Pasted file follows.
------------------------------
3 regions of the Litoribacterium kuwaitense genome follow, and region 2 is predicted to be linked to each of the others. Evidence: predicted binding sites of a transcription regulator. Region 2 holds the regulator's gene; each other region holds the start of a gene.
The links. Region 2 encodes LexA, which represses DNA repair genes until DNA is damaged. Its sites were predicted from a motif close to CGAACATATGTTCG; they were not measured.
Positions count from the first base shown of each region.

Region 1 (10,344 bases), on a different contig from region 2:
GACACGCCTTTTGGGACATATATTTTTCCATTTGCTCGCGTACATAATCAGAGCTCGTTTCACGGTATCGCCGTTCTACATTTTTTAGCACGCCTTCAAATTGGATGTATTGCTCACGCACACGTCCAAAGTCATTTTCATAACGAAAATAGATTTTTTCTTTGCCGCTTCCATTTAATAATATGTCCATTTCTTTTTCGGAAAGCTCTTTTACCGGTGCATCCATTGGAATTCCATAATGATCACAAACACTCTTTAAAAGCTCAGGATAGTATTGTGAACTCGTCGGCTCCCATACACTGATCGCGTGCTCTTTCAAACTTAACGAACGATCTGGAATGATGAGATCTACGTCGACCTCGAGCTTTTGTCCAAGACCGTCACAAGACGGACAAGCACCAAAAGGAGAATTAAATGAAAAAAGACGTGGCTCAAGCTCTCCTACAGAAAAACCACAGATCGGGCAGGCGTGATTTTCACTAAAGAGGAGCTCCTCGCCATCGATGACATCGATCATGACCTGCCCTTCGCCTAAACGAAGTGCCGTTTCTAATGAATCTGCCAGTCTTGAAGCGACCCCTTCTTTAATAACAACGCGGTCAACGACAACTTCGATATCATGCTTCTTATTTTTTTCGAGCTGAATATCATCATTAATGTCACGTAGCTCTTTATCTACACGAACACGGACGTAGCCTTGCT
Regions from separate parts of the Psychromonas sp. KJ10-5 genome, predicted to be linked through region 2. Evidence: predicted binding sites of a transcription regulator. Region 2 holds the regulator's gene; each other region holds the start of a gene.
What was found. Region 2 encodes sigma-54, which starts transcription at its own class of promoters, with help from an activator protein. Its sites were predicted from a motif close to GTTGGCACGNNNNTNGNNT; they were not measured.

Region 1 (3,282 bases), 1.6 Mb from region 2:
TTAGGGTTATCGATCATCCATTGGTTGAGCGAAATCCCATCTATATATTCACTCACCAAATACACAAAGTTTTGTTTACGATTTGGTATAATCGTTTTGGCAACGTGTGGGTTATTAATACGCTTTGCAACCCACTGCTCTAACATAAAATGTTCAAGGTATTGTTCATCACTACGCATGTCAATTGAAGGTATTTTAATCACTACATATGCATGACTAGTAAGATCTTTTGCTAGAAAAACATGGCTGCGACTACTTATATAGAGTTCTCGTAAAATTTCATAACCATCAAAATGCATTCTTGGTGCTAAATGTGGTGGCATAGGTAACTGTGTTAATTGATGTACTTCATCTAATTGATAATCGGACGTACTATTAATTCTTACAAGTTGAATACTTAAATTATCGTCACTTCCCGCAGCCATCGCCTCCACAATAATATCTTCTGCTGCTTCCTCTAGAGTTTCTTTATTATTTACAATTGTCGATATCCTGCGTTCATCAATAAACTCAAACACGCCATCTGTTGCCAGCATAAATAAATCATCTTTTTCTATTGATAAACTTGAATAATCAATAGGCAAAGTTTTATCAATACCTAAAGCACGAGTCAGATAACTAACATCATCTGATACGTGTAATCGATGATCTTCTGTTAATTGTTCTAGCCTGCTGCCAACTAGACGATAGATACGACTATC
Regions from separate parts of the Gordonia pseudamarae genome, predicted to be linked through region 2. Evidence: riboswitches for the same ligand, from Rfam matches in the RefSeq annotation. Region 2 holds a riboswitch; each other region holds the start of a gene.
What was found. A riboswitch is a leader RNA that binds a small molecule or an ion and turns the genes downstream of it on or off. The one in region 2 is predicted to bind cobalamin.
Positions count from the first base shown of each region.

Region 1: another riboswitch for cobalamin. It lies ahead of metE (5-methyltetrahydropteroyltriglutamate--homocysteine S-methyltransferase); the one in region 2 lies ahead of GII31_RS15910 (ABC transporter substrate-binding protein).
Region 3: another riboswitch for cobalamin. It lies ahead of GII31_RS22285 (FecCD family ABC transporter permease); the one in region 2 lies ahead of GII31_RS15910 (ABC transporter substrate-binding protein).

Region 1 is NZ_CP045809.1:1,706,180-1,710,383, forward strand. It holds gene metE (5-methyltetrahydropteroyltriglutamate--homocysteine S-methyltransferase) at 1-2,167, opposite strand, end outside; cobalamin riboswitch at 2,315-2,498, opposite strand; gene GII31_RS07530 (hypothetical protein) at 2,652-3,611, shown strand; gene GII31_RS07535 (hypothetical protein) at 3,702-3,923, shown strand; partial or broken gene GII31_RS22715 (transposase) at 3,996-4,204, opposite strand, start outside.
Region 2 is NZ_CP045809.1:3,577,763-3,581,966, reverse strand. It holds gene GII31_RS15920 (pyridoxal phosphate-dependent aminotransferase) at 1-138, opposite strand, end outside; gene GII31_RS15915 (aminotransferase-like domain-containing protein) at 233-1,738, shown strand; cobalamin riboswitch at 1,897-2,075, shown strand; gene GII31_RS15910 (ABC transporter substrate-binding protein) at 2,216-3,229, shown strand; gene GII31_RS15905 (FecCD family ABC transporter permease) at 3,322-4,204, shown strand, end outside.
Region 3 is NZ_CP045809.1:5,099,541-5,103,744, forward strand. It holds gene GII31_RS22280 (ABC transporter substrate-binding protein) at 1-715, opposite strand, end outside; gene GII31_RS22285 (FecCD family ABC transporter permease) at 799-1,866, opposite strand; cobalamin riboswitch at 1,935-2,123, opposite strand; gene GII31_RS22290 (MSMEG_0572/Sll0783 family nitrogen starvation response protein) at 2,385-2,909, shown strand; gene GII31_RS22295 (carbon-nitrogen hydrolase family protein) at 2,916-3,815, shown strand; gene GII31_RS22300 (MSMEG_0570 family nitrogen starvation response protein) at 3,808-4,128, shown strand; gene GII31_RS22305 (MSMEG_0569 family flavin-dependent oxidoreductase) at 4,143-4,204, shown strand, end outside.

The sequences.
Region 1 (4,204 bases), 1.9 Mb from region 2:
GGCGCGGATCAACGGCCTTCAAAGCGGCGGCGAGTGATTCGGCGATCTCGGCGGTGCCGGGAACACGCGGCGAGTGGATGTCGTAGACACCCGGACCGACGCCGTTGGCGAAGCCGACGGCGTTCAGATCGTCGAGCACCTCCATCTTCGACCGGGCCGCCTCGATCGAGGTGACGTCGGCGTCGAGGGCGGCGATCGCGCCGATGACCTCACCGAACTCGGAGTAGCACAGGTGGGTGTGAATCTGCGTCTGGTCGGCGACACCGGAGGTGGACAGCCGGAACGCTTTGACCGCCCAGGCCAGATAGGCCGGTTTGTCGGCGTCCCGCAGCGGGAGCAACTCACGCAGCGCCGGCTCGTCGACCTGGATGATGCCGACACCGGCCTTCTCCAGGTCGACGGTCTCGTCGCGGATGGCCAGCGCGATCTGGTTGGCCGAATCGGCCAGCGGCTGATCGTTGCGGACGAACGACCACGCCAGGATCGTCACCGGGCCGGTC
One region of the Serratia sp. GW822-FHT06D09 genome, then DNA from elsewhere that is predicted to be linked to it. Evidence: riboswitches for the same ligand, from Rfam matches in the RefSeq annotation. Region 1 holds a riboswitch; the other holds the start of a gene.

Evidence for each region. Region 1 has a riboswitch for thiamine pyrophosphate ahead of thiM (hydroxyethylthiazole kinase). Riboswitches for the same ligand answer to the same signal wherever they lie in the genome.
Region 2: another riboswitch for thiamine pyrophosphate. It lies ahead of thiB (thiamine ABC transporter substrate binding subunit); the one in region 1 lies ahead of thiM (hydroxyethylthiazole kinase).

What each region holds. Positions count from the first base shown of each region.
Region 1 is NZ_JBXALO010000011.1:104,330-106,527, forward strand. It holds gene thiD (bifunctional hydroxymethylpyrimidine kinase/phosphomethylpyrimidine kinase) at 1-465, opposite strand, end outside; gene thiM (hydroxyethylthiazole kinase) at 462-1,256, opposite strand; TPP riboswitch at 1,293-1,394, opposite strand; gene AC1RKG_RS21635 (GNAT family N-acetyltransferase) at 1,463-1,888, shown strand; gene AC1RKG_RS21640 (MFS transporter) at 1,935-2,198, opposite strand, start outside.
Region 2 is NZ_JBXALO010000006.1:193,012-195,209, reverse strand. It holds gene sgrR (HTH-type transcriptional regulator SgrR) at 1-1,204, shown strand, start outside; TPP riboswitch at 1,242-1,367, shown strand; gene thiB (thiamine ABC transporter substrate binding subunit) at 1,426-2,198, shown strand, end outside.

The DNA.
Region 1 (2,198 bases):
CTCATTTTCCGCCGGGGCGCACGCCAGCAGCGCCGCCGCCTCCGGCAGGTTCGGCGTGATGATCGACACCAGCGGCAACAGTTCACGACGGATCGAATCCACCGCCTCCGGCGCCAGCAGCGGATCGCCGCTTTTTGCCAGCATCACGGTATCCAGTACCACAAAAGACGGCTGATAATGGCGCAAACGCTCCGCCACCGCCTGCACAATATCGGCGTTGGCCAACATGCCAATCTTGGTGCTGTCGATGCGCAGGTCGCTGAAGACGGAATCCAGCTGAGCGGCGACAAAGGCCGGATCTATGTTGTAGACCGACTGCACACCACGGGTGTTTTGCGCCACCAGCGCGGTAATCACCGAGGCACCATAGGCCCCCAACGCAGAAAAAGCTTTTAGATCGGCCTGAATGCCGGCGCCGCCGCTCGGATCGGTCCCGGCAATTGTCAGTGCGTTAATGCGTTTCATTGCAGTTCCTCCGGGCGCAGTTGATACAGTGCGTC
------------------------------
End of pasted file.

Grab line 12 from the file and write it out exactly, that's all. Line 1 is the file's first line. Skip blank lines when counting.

Positions count from the first base shown of each region.